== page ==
The Shoulder Blade (scapula) is a triangular-shaped bone that is protected by a complex system of surrounding muscles. Scapula Fractures represent less than 1% of all broken bones and many of them can be treated without surgery.
High-energy, blunt trauma injuries, such as those experienced in a motorcycle or motor vehicle collision or falling from a significant height, can cause a Scapula Fracture. Other major injuries often accompany Scapular Fractures, such as fractures in the Shoulder, collarbone and ribs, or damage to the head, lungs, or spinal cord.
One or more parts of the Scapula may be fractured.
The most common symptoms of a Scapula Fracture include :
X-Ray of shoulder - Anterior Posterior and Axillary view CT Scan MRI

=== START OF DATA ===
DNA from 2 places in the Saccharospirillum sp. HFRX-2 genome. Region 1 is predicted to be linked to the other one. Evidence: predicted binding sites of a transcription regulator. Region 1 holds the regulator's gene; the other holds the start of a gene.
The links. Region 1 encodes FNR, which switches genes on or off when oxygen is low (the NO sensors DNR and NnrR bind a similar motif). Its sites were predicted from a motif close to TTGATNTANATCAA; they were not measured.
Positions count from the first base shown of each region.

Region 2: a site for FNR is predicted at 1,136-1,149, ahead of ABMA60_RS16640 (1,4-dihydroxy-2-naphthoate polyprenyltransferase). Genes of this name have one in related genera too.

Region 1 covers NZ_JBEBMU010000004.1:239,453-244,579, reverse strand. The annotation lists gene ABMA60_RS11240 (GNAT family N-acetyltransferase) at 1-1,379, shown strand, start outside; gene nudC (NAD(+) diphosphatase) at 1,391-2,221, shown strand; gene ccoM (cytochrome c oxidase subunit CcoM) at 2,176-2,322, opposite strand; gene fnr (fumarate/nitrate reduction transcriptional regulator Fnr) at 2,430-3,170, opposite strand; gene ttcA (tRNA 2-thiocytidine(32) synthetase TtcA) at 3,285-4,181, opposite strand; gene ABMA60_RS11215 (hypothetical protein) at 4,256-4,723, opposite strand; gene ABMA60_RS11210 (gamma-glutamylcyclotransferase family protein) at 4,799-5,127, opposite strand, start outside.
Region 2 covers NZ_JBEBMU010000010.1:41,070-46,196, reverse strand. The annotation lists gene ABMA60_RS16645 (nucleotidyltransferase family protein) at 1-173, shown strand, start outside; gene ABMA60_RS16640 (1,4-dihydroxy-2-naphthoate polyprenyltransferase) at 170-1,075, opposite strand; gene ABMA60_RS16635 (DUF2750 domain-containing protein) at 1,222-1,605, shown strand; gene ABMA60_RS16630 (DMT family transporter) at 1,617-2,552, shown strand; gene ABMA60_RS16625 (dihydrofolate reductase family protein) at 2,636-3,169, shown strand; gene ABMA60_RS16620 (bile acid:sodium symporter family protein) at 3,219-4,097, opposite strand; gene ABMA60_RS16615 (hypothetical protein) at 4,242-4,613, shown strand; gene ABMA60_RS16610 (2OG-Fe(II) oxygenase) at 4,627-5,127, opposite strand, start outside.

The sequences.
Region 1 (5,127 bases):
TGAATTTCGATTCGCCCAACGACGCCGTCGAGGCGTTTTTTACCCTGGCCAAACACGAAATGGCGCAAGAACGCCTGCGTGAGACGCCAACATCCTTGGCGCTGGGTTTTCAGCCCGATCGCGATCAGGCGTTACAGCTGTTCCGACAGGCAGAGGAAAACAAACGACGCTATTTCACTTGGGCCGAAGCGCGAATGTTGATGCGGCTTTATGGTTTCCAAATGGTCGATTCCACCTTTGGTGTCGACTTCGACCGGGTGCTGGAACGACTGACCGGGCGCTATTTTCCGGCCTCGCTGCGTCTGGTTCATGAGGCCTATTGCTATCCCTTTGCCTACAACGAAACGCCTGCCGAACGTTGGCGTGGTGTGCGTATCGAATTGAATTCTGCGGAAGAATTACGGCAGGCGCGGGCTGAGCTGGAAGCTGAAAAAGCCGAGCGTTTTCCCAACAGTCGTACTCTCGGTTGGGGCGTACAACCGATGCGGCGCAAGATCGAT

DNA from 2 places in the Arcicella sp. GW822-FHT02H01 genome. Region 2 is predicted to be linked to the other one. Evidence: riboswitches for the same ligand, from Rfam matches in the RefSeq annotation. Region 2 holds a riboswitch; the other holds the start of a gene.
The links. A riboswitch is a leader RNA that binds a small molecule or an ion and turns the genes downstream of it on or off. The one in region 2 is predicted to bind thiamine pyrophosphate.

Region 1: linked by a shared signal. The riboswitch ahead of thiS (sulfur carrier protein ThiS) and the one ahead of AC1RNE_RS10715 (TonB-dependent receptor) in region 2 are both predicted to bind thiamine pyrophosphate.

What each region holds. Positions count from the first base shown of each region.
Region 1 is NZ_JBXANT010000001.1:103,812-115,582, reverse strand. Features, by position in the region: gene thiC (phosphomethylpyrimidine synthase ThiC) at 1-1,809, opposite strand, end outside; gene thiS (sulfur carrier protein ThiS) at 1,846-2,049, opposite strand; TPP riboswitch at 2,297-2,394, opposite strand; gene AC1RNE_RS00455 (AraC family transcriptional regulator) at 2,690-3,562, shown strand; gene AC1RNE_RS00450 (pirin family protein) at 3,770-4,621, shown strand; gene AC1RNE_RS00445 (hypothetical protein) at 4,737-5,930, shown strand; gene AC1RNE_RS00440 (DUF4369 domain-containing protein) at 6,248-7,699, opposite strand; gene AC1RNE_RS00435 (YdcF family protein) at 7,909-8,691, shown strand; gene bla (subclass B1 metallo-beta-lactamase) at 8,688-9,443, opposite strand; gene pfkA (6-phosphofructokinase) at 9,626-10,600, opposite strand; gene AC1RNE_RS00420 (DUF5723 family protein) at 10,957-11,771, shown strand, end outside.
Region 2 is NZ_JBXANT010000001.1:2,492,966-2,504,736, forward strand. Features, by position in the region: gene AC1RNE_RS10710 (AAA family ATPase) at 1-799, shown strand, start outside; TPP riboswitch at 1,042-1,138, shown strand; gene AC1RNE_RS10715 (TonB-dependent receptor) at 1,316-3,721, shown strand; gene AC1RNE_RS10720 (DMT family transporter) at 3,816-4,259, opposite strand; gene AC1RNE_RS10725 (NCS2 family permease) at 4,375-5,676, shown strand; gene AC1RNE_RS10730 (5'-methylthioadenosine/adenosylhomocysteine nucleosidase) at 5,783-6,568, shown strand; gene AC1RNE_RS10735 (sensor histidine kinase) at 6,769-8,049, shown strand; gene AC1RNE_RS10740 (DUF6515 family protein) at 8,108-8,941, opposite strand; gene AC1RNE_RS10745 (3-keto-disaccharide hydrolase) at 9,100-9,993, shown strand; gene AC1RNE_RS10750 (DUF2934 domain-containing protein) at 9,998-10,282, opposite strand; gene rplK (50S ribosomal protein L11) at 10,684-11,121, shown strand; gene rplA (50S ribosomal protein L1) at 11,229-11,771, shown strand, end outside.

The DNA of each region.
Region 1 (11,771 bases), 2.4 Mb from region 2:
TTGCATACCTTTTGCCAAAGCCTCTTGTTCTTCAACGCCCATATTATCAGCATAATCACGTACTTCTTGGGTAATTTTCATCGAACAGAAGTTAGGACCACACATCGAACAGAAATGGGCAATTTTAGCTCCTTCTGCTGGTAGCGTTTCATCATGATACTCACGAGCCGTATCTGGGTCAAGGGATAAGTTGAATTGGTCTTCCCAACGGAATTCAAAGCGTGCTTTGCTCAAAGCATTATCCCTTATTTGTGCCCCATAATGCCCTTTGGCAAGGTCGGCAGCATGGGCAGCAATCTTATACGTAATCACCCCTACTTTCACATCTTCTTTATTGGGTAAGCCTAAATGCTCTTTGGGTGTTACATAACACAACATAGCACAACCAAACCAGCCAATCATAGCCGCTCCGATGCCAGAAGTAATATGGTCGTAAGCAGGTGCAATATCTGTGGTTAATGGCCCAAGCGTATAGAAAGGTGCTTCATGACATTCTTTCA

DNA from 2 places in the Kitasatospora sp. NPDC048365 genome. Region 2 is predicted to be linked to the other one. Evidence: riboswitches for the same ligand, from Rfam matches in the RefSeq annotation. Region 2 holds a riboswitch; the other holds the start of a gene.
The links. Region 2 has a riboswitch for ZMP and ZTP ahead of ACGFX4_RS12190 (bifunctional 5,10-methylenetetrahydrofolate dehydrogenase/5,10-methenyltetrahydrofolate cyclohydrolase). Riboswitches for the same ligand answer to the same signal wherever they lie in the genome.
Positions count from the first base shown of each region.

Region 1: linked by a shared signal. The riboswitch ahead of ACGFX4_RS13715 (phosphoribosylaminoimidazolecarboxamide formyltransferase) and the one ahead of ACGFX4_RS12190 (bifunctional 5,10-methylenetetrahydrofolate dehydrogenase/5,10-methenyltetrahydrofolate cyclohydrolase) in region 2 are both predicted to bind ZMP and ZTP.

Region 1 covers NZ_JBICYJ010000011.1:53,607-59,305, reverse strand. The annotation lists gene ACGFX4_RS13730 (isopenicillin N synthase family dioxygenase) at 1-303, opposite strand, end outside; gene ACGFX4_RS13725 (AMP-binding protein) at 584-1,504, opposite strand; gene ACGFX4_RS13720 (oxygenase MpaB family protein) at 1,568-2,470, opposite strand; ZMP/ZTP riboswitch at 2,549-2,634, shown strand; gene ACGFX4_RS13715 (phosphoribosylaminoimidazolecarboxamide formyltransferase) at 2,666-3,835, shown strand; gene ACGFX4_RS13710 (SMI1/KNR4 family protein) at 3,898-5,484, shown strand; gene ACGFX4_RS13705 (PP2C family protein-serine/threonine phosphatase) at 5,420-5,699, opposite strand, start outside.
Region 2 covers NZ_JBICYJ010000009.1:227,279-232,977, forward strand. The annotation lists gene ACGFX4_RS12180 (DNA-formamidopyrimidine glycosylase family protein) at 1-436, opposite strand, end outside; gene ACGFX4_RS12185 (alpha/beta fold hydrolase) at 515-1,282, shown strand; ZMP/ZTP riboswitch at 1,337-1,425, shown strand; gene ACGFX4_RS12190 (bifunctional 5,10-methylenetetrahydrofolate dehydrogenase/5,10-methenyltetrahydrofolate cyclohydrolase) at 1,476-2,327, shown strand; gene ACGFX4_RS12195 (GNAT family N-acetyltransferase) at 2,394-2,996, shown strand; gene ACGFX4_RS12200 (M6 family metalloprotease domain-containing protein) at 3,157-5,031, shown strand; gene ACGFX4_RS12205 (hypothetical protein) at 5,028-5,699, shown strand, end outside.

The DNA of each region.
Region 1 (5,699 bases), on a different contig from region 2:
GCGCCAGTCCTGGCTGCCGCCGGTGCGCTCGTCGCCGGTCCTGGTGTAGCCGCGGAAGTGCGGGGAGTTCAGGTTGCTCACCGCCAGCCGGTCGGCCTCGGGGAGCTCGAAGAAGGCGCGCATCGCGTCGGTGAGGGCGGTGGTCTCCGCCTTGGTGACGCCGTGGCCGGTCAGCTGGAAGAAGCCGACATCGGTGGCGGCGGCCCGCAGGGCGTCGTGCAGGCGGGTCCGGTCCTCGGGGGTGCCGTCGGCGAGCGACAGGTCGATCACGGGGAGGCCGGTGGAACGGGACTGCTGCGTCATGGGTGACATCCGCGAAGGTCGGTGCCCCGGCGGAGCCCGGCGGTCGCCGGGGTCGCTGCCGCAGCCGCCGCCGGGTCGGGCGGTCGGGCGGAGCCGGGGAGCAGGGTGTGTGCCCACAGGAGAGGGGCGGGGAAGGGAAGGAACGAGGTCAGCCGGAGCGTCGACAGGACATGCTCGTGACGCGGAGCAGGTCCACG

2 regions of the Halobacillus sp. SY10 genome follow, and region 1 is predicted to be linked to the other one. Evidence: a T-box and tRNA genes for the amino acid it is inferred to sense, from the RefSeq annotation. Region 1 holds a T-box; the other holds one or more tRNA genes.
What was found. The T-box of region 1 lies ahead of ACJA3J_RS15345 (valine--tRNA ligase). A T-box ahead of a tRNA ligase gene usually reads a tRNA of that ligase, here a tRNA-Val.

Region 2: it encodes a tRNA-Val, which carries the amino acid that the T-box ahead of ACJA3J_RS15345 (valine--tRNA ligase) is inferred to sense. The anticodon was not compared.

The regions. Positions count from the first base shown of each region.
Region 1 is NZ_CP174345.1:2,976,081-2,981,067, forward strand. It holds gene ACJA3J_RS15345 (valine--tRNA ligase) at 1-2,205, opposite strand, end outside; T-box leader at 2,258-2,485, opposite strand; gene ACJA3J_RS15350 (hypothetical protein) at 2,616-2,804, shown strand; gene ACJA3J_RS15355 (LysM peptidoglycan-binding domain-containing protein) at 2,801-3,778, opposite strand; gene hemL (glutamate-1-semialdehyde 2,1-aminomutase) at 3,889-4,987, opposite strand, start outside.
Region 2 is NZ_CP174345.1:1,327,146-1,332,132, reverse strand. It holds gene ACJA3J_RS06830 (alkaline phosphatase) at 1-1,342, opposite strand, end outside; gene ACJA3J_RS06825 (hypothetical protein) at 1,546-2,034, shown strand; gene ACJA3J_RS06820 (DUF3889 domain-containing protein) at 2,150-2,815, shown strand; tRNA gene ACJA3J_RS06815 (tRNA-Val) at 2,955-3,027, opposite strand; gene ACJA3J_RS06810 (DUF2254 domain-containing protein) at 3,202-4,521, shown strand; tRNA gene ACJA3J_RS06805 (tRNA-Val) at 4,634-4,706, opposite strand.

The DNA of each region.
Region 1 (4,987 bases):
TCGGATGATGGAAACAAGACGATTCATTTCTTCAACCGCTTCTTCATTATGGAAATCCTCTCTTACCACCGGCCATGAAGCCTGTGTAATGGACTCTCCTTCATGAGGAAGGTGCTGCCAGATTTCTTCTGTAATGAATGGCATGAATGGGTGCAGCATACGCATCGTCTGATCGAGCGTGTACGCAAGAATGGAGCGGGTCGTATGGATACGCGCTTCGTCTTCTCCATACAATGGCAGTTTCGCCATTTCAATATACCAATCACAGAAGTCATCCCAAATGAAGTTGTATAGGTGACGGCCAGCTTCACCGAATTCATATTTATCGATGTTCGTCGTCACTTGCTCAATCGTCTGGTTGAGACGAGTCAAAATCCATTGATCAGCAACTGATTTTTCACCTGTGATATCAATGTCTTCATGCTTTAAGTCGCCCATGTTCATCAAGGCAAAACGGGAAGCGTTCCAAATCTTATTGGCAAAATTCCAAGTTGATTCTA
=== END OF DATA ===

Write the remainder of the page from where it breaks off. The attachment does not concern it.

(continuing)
Non-surgical treatment with a simple sling works for most fractures of the scapula. The sling holds your Shoulder in the place while the bone gets healed. Your doctor may want you to start moving your Shoulder within the first week after the injury to minimize the risk of Shoulder and elbow stiffness. The sling is discontinued as your pain improves. Passive stretching exercises should be continued until complete shoulder motion returns. This may take 6 months to 1 year.
Certain types of Scapular Fractures may need surgery: